There is a growing movement to ensure universal access to affordable, wholesome food for every West Virginian by working towards a Right to Food state constitutional amendment, by investing in local relational organizing and policy change, through massive statewide narrative shift and trauma-informed storytelling work to break the silent violence of hunger, and through intensive mentorship to uplift and support local food justice leaders with the lived experience of food insecurity.
Coming out of the 2020 WV Food for All Summit, American Friends Service Committee, The Food Justice Lab and Rattle the Windows began organizing around Delegate Danielle Walker’s introduction of House Joint Resolution 30 (HJR 30) to the West Virginia legislature.
Envisioned as a means to break the silent violence of hunger and encourage those with lived experience to share their stories, Voices of Hunger WV convened monthly public (virtual) meetings and engaged participants in conversation, pedagogy and action around advancing the Right to Food.
The narrative shift toward food as a human right has already begun to take root in different parts of West Virginia among anti-hunger activists, food system development practitioners, farmers and lawmakers.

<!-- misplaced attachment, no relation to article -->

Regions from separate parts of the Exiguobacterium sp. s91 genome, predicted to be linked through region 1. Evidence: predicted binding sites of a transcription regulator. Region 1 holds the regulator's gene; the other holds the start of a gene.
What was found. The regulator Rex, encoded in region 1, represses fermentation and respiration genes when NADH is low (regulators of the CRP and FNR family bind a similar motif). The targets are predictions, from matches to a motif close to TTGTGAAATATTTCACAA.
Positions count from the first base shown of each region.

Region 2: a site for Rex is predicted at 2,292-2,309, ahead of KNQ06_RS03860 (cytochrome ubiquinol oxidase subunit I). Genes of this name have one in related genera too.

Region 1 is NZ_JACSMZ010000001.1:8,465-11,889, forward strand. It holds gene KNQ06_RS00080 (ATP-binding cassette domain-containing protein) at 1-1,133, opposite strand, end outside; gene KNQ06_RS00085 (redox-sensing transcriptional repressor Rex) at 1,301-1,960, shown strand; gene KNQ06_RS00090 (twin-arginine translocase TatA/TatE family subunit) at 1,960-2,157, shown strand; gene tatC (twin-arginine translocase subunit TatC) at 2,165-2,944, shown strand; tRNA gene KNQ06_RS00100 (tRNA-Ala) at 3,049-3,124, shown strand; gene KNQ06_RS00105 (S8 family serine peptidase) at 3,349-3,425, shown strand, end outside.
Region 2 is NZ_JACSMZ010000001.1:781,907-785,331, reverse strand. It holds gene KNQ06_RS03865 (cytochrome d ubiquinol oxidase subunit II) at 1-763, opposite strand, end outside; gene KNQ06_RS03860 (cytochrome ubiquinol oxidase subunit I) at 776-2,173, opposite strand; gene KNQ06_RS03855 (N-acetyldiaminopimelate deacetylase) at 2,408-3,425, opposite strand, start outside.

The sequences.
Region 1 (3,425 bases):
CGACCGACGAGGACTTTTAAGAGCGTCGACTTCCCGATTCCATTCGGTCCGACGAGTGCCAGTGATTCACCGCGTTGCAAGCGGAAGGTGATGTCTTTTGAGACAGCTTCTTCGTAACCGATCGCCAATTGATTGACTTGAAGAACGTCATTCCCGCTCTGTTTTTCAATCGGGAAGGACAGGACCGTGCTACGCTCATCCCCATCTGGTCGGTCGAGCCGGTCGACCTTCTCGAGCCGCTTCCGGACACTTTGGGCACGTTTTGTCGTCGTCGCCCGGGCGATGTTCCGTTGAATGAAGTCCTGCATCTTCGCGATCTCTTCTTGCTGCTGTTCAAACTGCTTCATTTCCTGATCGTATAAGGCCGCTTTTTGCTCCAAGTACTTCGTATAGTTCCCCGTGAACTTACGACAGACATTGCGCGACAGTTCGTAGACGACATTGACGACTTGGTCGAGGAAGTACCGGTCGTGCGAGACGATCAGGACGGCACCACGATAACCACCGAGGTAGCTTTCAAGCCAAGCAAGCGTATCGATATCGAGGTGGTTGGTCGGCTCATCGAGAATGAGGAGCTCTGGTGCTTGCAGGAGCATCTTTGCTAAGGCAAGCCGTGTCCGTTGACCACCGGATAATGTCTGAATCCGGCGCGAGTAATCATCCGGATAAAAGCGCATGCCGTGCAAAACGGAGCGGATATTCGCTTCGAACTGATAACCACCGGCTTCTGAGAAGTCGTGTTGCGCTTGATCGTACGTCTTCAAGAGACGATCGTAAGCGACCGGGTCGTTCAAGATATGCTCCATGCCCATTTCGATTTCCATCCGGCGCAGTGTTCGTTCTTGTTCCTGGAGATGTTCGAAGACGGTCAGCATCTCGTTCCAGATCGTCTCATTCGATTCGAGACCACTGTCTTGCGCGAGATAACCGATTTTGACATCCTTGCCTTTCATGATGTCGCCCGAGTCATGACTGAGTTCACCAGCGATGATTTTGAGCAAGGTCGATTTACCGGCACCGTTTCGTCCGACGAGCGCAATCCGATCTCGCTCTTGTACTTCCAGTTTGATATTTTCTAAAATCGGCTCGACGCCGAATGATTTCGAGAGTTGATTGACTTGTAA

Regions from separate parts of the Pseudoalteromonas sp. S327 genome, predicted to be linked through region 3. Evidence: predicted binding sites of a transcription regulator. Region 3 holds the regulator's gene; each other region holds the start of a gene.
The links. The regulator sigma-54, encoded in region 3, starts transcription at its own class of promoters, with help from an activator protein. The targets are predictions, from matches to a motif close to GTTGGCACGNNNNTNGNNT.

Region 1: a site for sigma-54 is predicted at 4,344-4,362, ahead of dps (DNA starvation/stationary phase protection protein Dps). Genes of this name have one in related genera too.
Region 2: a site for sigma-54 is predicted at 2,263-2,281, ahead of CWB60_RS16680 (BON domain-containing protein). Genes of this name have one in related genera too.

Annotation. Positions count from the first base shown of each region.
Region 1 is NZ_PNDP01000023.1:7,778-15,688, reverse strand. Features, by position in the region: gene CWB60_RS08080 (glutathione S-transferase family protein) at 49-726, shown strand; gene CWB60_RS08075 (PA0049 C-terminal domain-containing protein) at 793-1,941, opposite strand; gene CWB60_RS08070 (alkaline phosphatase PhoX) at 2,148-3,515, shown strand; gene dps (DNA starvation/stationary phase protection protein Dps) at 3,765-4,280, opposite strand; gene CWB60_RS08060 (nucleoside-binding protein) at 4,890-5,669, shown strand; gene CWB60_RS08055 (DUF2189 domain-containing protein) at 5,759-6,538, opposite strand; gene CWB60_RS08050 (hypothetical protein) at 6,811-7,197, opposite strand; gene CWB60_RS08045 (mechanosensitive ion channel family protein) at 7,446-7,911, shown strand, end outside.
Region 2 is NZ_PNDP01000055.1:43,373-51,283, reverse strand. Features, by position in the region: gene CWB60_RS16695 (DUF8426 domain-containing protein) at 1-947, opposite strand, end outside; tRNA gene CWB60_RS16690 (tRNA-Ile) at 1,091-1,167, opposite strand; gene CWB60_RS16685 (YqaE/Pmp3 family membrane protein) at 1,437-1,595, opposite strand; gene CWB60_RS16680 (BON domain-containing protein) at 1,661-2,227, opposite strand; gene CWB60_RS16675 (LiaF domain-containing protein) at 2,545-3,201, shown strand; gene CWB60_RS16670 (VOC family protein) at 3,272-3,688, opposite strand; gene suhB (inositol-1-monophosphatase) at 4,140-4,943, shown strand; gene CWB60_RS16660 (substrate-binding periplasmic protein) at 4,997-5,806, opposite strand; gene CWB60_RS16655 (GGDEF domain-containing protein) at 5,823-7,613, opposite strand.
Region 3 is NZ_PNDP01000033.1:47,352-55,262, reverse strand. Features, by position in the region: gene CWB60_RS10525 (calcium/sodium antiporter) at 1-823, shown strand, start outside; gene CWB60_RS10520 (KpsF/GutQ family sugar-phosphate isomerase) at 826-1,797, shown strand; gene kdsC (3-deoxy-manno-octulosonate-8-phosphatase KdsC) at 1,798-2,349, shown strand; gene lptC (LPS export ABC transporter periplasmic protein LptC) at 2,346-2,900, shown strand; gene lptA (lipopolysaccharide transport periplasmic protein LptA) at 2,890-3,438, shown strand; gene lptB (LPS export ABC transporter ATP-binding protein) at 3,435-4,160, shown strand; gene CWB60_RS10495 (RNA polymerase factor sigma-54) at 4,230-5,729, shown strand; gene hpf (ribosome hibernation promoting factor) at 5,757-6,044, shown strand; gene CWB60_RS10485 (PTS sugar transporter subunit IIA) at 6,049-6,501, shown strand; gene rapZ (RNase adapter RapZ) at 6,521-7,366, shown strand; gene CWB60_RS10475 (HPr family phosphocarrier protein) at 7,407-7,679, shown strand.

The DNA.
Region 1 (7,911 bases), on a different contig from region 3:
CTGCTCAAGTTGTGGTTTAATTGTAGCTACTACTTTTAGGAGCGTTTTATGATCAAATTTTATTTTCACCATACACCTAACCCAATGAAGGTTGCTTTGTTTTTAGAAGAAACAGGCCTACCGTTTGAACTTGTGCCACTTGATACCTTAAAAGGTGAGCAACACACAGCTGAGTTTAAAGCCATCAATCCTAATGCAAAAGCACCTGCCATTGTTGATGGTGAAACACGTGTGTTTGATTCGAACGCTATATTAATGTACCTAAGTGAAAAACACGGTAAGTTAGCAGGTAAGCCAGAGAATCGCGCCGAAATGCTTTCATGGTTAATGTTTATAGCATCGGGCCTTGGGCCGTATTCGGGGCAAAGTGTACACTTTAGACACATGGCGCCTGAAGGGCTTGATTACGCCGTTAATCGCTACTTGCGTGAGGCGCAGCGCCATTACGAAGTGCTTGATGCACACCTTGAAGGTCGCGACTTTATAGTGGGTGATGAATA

In 2022, The Morgantown city council passed a municipal resolution for the Right to Food, and there are emergent initiatives in other cities and counties that may now follow suit.
During the 2023 legislative session:
The Governor acknowledged that food is a human right through a proclamation.
Our Charleston fellow and Food For All partners met the Speaker of the House of Delegates, where he agreed to reformulate a food insecurity work group.
We have expanded our network and educated citizens and legislators about the concept of the Right to Food and the need for systemic responses to food insecurity (not just more charity).
We held a hunger caucus meeting with a bipartisan group of legislators.
We re-introduced HJR 12 , the constitutional amendment for the RTF.